The best move

does not exist. Usually, there is more than one move that leaves the theoretical result of a position unchanged (whereas mistakes alter it). The difference between theoretically correct moves lies in the difficulty of the problems they pose the opponent. Which depends on who, or what, the opponent is.

Imagine a computer that had solved chess. It would always draw against itself, unless the theoretical result of the game is a win for White or Black, which seems unlikely. But put that computer in a round-robin against other, less capable machines. It might not win the tournament. And in order to win, it might have to take some risks; play some theoretically losing moves. Theoretically sound chess might be too quiet to win enough games.

At the human level, there is a kind of ethic of correctness: some risks one is ashamed to take. One feels guilty playing an objectively bad move on the assumption that the opponent will not see the refutation. But the level of risk one takes probably varies according to the opponent: both what one knows beforehand, and how one senses their play at the board. I doubt if absolute neutrality is psychologically possible; you are, much of the time, riding a wave.

In this game from the Central London League my 23rd and 24th moves constitute a pawn sacrifice which has a positional rationale but incurs some risk. I have no idea whether it loses against best play; and I don’t know whether I would have been more cautious against a different player. It gave my opponent something to think about, anyway.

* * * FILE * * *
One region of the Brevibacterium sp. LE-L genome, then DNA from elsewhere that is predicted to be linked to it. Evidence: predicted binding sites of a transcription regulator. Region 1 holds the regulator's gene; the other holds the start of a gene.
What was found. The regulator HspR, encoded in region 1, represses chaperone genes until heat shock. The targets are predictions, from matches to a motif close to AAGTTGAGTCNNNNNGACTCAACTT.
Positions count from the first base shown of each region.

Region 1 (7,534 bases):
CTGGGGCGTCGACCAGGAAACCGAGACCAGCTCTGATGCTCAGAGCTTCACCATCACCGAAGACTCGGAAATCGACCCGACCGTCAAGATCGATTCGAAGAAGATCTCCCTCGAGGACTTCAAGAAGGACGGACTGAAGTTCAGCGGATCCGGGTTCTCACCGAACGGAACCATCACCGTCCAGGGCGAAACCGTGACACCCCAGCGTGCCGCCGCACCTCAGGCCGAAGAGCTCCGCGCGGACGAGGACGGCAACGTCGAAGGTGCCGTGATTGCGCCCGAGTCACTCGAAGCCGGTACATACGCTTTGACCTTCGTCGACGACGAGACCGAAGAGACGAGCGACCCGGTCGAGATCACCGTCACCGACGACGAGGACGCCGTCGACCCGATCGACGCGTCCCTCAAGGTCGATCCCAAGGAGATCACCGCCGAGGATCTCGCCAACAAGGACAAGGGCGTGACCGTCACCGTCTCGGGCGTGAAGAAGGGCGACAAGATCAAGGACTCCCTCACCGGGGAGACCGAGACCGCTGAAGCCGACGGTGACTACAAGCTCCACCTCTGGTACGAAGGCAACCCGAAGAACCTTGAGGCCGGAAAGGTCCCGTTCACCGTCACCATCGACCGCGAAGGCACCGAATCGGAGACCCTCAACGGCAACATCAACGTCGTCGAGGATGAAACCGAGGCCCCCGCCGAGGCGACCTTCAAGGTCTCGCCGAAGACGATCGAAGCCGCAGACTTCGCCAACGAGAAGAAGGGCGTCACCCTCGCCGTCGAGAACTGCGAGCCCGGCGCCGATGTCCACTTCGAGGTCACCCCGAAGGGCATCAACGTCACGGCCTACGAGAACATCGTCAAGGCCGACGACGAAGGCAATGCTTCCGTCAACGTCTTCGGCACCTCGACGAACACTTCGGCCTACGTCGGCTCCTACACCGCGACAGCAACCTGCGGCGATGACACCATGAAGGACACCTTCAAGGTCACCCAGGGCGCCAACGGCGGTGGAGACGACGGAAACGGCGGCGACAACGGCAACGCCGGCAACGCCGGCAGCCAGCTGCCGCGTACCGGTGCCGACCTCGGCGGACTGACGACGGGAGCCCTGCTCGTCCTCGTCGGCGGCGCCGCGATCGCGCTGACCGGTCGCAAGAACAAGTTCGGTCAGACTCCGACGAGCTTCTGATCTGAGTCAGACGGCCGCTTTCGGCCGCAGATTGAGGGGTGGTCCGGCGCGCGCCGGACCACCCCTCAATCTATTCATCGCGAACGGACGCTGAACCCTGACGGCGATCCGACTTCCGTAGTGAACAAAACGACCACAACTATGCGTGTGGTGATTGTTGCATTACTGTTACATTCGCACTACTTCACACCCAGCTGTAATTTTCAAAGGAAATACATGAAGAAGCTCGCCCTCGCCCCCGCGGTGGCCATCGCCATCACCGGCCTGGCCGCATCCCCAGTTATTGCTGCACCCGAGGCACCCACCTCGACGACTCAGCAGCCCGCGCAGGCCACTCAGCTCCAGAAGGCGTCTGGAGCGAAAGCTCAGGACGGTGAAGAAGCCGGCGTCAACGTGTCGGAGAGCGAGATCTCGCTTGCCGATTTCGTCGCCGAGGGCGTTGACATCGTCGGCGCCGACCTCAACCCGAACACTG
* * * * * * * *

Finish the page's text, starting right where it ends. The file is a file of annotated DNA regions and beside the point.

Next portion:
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1. d4 {I am playing Black, with 75 minutes for the game plus 15 second increment. I didn&#8217;t know my opponent&#8217;s grading but knew the opposing team&#8217;s lower boards were likely to be ranked rather below ours.} 1... Nf6 2. c4 c5 3. e3 {I had nothing prepared against this move and wanted to keep the game strategically complex.} 3... e6 4. Nf3 b6 5. Nc3 cxd4 6. exd4 d6 {Black&#8217;s setup is like a Hedgehog, but against the c4-d4 centre rather than c4 and e4.} 7. Be2 (7. Bd3 {seems more natural and has better results though in a small sample of games.}) 7... Be7 8. O-O O-O 9. Qc2 Bb7 10. Be3 Nbd7 11. b3 Rc8 12. b4 Qc7 13. Nb5 Qb8 14. a3 Rfe8 (14... Ba6 15. Qa4) 15. Nd2 {My opponent stakes out space with his pawns but plays a little cautiously with his pieces; a slight preference for statics over dynamics ?} Qa8 16. f3 Nd5 17. Qb3 ({or} 17. Bf2 Nf4) 17... Nxe3 {Hoping the two bishops and White&#8217;s dark square weakness will tell.} ({I considered} 17... a6 18. Nxd6 ({not} 18. Nc3 Nxe3) (18. cxd5 Bxd5 19. Qb2 axb5 {is possible.}) 18... Bxd6 (18... Nxe3 {fails to} 19. Nxc8) 19. cxd5 Bxd5) 18. Qxe3 h6 19. Rac1 e5 {Feeling I had to start doing something, and hoping my majority would be more mobile than his.} 20. d5 a6 21. Nc3 f5 22. Bd3 Bg5 23. Qe2 { <span class="PgnWidget-anchor-diagram">[]</span> Now I transform the position} e4 24. fxe4 f4 { <span class="PgnWidget-anchor-diagram">[]</span> Black gets a dark-squared blockade. I liked this Petrosian-inspired idea, but it&#8217;s a big commitment and I had fallen quarter an hour behind on the clock over the last few moves. Moreover, White has a strong pawn centre and Black&#8217;s queenside pieces are not so easy to mobilise. The computer doesn&#8217;t like the pawn sacrifice but I am not sure how grave a risk I was running.} 25. Nf3 {I think I&#8217;d missed this but fortunately it doesn&#8217;t matter too much.} 25... Bf6 26. Qf2 b5 27. Ne2 bxc4 28. Rxc4 Rxc4 29. Bxc4 g5 { <span class="PgnWidget-anchor-diagram">[]</span> } ({Reluctantly deterred from} 29... Rxe4 {by} 30. Nd2) 30. h3 {?} (30. Nd2 {is better and the computer still prefers White.}) 30... Rxe4 {The disappearance of the pawn revives Black&#8217;s queen&#8217;s bishop.} 31. Nd2 Re3 {Possibly too loose.} (31... Re5 {may be better}) 32. Kh1 {? After playing fast and keeping ahead on the clock my opponent now started thinking a lot and had overtaken me by move 37. But this move is again too passive, and from now on Black&#8217;s activity overwhelms White. I miss some better options but keep a winning position.} ({After} 32. Nxf4 {!} gxf4 33. Qxf4 {I think I was planning} 33... Qe8 {but the machine thinks White is doing OK. I don&#8217;t know if my opponent considered the knight sacrifice.}) 32... Bxd5 33. Rc1 Ne5 {In such a sharp position, the trick is to combine a bit of analysis with recollection of the basic positional imperatives. Here it&#8217;s important to activate all the pieces.} 34. Rc2 Nd3 35. Bxd3 Rxh3+ (35... Rxd3 36. Nxf4 {is not good for White but short of time it seemed worth preventing.}) 36. Kg1 Rxd3 37. Qf1 ({Now if} 37. Nxf4 {then} 37... Bd4) 37... Qe8 38. Nc4 Bxc4 (38... f3 {is crushing according to the machine. But I was happy to simplify a bit while keeping control.}) 39. Rxc4 Qe3+ (39... Rd2) 40. Kh1 Rd2 41. Qb1 {At last an active move, but I had it covered.} (41. Ng1) 41... Qd3 (41... Qxe2 {??} 42. Qg6+ {would be sad}) 42. Rc8+ Kg7 43. Qxd3 Rxd3 { <span class="PgnWidget-anchor-diagram">[]</span> The ending is clearly winning for Black. I had four minutes on the clock and was playing mainly on the fifteen-second increment, but the position is not too difficult.} 44. Rc6 Be5 45. Rc7+ (45. Rxa6 {loses to} 45... Rd1+ 46. Ng1 Bd4 47. Rxd6 Rxg1+ 48. Kh2 Be3) 45... Kg6 46. Rc1 Rxa3 47. Kg1 Ra1 48. Rxa1 Bxa1 49. Kf2 Kf5 50. g3 Ke4 {Still trying to restrict his pieces.} 51. gxf4 gxf4 52. Nc1 Bd4+ 53. Ke2 f3+ 54. Kf1 Bc3 {Here White resigned. After 54 Na2 I was planning Bd2 when both knight and king are tied down and simply advancing the h pawn will win.} *
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